AT A GLANCE
With our cities becoming more and more clogged with traffic it’s not surprising that smaller cars, such as the Hyundai i20, are gaining favour with buyers
Hyundai launched the i20 in 2010, following in the small car tracks of the Excel and Getz, and its primary role was in the city for commuters.
The range kicked off with the Active, which came in three and five-door hatch versions, the mid-ranger was the Elite five-door and the top model was the five-door Premium.
For a small car the i20 could accommodate four adults in reasonable comfort, though the front passenger might cede some legroom.
It also had decent boot space for the size of car and splitfolding rear seats increased the space for carrying bigger items.
The standard engine was a 1.4-litre four-cylinder and the Premium had a 1.6-litre job, which could also be optioned into the mid-range Elite.
Most buyers opted for the 1.4, which performed well against most models in the class but was pushing into the wind against the leaders in the segment.
Transmission choices were a five-speed manual gearbox and four-speed automatic, the latter being the more popular.
The manual was replaced by a more user-friendly sixspeeder in 2012 but buyers in general stuck with the auto, even though its wide gear spacing wasn’t terribly well suited to the small engine.
On the road, the i20 handled well and the ride was comfortable. It was competent rather than thrilling.
All models had electronic stability control but the first i20 Actives were rated at four stars by ANCAP as they lacked the side and curtain airbags of the five-star Elite and Premium. That changed in October 2010 when the Active matched the safety features of the other models and was upgraded to five stars. Few owners have anything but praise for their i20s. There are some complaints but those suggest build issues rather than abiding flaws that should put potential buyers off.
The i20, clearly built as a town commuter car, can be found wanting a little on the open road. Driven with that limitation in mind, it can still do the job on a long-distance jaunt.
It’s worth checking the history of any second-hand i20 as plenty of them were used as renters. That shouldn’t rule them out completely but you need to check these examples more carefully than one from a private seller.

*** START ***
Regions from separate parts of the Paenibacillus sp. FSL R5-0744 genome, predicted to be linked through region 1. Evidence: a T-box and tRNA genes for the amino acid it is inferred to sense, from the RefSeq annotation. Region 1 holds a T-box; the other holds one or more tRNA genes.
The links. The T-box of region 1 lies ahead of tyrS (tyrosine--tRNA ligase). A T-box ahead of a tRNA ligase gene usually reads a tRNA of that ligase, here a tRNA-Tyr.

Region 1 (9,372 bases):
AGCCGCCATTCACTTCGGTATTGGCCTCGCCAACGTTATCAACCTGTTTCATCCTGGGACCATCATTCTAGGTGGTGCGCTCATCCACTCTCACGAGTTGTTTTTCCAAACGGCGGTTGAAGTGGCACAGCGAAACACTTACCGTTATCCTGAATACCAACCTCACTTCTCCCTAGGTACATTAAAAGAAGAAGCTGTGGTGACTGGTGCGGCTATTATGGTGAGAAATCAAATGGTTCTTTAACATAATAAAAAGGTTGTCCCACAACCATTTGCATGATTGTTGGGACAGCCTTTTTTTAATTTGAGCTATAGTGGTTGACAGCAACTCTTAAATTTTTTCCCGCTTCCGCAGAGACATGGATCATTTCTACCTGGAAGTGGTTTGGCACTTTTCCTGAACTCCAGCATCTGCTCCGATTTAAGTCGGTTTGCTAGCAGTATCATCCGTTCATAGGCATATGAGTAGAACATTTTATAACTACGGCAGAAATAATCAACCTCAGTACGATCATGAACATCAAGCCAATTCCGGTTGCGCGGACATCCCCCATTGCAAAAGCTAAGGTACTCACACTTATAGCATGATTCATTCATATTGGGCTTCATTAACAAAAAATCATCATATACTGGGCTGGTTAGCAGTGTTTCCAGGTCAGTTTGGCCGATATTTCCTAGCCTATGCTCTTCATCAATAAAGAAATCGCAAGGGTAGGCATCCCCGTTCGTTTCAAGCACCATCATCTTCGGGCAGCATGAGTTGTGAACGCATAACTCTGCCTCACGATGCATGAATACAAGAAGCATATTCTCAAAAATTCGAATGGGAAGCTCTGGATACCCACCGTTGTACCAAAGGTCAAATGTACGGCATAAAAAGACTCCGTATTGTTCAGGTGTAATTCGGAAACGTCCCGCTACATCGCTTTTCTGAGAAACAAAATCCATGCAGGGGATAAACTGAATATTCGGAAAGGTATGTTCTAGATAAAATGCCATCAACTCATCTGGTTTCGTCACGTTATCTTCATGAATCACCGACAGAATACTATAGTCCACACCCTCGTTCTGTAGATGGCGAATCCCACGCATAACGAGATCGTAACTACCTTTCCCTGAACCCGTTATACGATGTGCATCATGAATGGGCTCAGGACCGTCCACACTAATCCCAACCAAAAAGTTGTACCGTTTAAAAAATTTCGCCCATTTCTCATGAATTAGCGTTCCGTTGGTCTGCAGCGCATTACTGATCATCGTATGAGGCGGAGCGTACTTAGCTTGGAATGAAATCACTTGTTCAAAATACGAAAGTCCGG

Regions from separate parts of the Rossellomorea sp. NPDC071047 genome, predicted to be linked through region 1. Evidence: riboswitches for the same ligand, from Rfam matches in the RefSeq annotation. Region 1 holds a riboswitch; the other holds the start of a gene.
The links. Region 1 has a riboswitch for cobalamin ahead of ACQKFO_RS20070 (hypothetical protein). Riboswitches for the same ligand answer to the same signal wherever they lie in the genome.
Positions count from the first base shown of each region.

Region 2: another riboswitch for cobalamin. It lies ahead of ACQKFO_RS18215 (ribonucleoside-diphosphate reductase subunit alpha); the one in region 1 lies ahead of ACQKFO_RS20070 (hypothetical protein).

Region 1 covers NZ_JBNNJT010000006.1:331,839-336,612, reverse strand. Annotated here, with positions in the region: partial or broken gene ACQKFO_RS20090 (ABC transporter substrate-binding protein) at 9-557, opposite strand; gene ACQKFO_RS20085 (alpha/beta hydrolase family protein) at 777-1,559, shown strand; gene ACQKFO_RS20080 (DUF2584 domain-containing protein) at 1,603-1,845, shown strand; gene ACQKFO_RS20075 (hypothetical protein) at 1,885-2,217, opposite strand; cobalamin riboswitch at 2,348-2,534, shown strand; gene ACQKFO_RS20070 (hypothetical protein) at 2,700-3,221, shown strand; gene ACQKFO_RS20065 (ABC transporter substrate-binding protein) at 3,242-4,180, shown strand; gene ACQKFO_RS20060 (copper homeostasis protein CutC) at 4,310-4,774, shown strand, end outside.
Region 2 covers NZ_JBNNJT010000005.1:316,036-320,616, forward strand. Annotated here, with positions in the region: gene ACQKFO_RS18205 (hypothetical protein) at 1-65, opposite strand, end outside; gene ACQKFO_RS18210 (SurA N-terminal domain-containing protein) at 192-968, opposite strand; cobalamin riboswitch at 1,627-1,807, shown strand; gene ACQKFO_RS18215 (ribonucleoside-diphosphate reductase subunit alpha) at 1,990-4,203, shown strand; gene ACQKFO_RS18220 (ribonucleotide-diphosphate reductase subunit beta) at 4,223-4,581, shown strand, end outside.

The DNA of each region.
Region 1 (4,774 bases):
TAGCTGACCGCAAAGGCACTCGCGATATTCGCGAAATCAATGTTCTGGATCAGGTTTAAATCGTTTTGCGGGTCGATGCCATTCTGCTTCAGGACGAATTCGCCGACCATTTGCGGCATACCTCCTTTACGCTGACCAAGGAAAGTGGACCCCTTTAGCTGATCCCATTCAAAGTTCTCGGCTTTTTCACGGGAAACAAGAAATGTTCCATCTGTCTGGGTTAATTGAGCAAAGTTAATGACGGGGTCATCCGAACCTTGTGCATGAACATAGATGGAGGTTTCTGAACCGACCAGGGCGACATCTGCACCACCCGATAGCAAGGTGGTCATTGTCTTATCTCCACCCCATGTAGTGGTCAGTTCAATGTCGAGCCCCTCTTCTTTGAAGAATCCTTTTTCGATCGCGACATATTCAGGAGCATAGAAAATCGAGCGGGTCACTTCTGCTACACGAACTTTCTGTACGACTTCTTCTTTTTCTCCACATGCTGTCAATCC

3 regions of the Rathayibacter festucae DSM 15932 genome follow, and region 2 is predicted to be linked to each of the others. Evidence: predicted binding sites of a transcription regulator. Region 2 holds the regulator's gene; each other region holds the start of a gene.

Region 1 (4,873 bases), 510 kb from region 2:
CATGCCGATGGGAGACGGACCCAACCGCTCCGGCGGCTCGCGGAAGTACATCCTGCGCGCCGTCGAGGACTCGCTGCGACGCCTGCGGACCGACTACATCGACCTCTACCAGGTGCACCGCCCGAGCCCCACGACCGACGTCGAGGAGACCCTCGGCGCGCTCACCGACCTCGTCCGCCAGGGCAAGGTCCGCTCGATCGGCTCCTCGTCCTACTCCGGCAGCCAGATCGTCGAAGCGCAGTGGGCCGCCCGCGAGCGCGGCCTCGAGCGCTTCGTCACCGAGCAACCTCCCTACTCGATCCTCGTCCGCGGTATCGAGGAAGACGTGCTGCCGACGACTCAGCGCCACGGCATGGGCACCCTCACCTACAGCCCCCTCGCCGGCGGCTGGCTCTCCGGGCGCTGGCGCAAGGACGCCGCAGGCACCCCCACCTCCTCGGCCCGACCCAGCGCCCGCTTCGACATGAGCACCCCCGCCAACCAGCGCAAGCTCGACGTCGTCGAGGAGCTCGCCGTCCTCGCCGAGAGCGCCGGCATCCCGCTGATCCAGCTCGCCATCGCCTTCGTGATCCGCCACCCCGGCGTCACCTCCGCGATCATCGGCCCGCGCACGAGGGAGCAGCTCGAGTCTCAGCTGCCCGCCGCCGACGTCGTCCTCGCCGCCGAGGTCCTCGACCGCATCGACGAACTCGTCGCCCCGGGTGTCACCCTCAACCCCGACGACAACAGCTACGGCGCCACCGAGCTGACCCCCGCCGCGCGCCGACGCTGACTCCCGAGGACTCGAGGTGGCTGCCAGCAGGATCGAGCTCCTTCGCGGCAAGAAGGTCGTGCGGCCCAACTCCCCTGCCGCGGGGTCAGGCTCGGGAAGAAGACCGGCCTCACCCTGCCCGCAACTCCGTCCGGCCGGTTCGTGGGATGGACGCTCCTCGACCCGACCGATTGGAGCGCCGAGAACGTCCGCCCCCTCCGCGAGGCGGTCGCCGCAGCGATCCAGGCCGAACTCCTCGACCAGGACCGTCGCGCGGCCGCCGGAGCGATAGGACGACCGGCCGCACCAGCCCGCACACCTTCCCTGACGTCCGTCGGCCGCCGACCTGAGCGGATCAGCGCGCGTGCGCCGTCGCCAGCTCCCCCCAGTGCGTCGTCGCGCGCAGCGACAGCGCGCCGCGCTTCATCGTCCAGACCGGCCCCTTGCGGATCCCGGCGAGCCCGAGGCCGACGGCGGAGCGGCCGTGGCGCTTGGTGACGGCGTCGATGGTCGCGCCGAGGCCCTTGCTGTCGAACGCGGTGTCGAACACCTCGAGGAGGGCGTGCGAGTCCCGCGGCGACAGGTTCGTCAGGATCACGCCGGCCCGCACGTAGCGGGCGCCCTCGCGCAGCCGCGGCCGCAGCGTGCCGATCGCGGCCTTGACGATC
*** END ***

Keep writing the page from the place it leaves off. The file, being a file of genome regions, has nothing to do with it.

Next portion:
Checking the car’s service history is also very important. At the cheap end of the market, some buyers are inclined to push the envelope when it comes to service in the hope of saving a few bucks along the way.
It’s not a good strategy as skipping services is risking damage that could end up being more expensive than the missed services. Walk away if you suspect a car has been neglected — there are plenty more out there that have been lovingly maintained by caring owners. Recommended service intervals are 12 months/15,000km.
My Active manual drives OK, has a tiny turning circle, the steering is great and it accelerates quite quickly. My only problem has been with the front windows coming out of their tracks.
I’ve been driving my i20 for over a year and it is a great little car. I’m tall and have no trouble in the cabin.
My husband bought me an i20 Active threedoor in 2010. It’s a great little car, it goes well and has good fuel economy. With one child, the three-door is fine for me.
I am disappointed with my i20 Active. The radio volume PRICE NEW $16,990-$23,490 PRICE NOW Active $6000-$13,500, Elite $7500-$14,000, Premium $9000-$12,000 SAFETY 5 stars (from Oct 2010) ENGINE 1.4-litre 4-cyl, 74kW/136Nm; 1.6-litre 4-cyl, 91kW/156Nm TRANSMISSION 4-speed auto, 5-speed man; FWD THIRST 6.0L-6.5L/100km changes up or down on its own, the clutch is noisy when depressed and the airconditioning is terrible.
We love our i20. It’s attractive, comfortable and economical with the six-speed gearbox. It’s a little noisy on the highway but perfect around town. Reliable little car ideal for the daily commute.